Consider a public poll. Especially one where you subject the subjects to some subjective questionnaire (pun intended). How may you interpret the results of that poll? What conclusions you can draw from those results?
Generally, we see a trend in the results. Most of the participants agree on one thing. That’s consensus. It tells that those individuals have that fact bored into their minds, perhaps through regional history, family backgrounds, childhood story, actual event etc. Typically, it is fail safe to rely on this information.
But, there is a lower degree of disagreement too, almost always. Some people always seem to think that actually it was something different than what others are saying. Call them conspiracy theorists or whatever. The disagreement is always present.
Now consider, how much information is contained in that disagreement. It represents the perturbations present in the opinion pool. You can use those diversions to target minor classes of people, having quite radical ideas about what you are looking for. For example, consider a poll which asks for some kind of personal identifier and, on a scale of 1 through 10, how much they can strive for their country. Anyone with criminal or terrorist motivation would certainly go for people with low ratings.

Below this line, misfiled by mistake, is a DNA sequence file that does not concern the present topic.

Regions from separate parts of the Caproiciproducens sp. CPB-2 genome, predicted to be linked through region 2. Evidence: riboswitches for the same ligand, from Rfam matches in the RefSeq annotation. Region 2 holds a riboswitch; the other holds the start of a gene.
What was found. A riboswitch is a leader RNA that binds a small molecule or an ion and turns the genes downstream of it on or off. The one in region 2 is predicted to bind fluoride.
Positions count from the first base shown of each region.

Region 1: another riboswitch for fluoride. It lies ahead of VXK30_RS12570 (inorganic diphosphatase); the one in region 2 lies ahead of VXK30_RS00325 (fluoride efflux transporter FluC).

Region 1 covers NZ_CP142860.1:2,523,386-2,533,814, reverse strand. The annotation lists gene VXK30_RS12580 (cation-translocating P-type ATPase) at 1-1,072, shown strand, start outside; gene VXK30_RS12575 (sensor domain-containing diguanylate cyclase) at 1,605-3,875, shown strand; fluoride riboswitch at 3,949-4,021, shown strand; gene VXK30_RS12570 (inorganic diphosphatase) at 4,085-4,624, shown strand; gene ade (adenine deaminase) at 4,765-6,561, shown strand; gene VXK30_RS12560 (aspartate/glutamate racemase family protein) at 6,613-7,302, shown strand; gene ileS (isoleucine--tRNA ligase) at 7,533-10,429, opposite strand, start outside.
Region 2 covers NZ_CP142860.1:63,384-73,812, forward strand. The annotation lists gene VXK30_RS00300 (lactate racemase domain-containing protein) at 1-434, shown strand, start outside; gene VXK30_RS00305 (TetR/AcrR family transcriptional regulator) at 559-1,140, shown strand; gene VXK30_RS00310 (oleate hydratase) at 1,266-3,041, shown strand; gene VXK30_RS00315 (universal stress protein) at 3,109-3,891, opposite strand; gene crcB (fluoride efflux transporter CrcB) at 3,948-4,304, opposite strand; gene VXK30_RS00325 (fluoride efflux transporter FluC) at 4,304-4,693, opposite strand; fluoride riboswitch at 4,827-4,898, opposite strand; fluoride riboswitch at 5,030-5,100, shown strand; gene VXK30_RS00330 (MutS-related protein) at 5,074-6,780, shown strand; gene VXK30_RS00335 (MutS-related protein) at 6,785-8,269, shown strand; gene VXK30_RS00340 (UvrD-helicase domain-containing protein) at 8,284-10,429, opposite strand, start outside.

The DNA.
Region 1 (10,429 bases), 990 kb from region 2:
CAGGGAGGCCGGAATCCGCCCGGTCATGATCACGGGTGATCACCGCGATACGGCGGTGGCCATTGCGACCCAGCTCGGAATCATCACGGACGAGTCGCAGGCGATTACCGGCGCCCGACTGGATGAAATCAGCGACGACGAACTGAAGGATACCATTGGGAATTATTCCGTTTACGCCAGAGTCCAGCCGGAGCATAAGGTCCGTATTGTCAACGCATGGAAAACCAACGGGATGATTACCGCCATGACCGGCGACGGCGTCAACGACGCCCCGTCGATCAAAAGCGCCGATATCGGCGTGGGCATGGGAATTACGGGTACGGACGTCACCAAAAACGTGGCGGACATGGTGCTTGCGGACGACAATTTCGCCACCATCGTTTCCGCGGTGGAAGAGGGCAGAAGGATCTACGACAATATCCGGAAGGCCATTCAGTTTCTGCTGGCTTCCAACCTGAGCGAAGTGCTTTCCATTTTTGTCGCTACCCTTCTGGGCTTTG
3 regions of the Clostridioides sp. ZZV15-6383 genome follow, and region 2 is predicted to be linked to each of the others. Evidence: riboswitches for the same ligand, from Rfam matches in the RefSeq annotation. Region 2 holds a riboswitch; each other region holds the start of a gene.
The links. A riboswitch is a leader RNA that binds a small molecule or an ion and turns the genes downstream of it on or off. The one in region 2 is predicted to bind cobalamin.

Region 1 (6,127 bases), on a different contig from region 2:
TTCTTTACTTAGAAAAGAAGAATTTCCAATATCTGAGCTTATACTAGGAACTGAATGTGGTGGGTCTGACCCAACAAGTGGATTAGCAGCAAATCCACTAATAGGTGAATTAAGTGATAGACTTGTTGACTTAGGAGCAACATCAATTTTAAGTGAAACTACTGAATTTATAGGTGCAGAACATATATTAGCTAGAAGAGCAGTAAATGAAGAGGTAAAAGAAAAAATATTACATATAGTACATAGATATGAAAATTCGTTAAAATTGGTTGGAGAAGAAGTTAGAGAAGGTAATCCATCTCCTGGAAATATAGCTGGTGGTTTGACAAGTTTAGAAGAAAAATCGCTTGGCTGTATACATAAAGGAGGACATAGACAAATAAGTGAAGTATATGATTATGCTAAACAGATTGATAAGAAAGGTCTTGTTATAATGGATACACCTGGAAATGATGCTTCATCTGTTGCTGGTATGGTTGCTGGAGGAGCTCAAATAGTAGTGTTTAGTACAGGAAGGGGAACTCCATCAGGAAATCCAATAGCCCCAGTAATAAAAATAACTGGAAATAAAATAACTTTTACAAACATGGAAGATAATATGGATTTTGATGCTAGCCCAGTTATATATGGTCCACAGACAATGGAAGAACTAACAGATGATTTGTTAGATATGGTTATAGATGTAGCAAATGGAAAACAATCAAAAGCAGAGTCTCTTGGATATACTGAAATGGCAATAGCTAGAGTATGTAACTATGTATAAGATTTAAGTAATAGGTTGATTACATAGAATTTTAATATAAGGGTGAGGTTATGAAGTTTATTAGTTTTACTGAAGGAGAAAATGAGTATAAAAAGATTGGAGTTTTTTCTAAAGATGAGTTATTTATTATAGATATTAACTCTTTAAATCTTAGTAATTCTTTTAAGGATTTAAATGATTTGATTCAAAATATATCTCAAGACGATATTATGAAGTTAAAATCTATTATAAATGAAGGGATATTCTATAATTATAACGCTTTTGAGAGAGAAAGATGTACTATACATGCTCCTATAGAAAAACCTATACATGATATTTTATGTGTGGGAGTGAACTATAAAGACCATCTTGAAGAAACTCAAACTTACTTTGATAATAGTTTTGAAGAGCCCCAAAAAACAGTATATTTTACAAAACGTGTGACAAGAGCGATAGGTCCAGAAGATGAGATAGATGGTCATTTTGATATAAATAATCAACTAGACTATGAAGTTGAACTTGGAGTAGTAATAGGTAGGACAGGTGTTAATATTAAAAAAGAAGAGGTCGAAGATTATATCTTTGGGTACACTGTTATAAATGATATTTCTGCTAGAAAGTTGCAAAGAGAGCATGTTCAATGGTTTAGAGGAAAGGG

Using similar procedure, you may want to go for the lower percentage splits when selecting candidates. Depending on your query, they may be more susceptible to bullying than others.
As another example, consider searching. While those results which have a high relevance certainly have value, but those which have low relevance may represent unorthodox concepts. An example of this technique was in ‘Digital Fortress’ where ‘non-confirmatory search’ was conducted to find data which appeared more random. It was in essence a search for random regions on hard disk and then pin pointed to those regions which were not found because they were more random than the found results.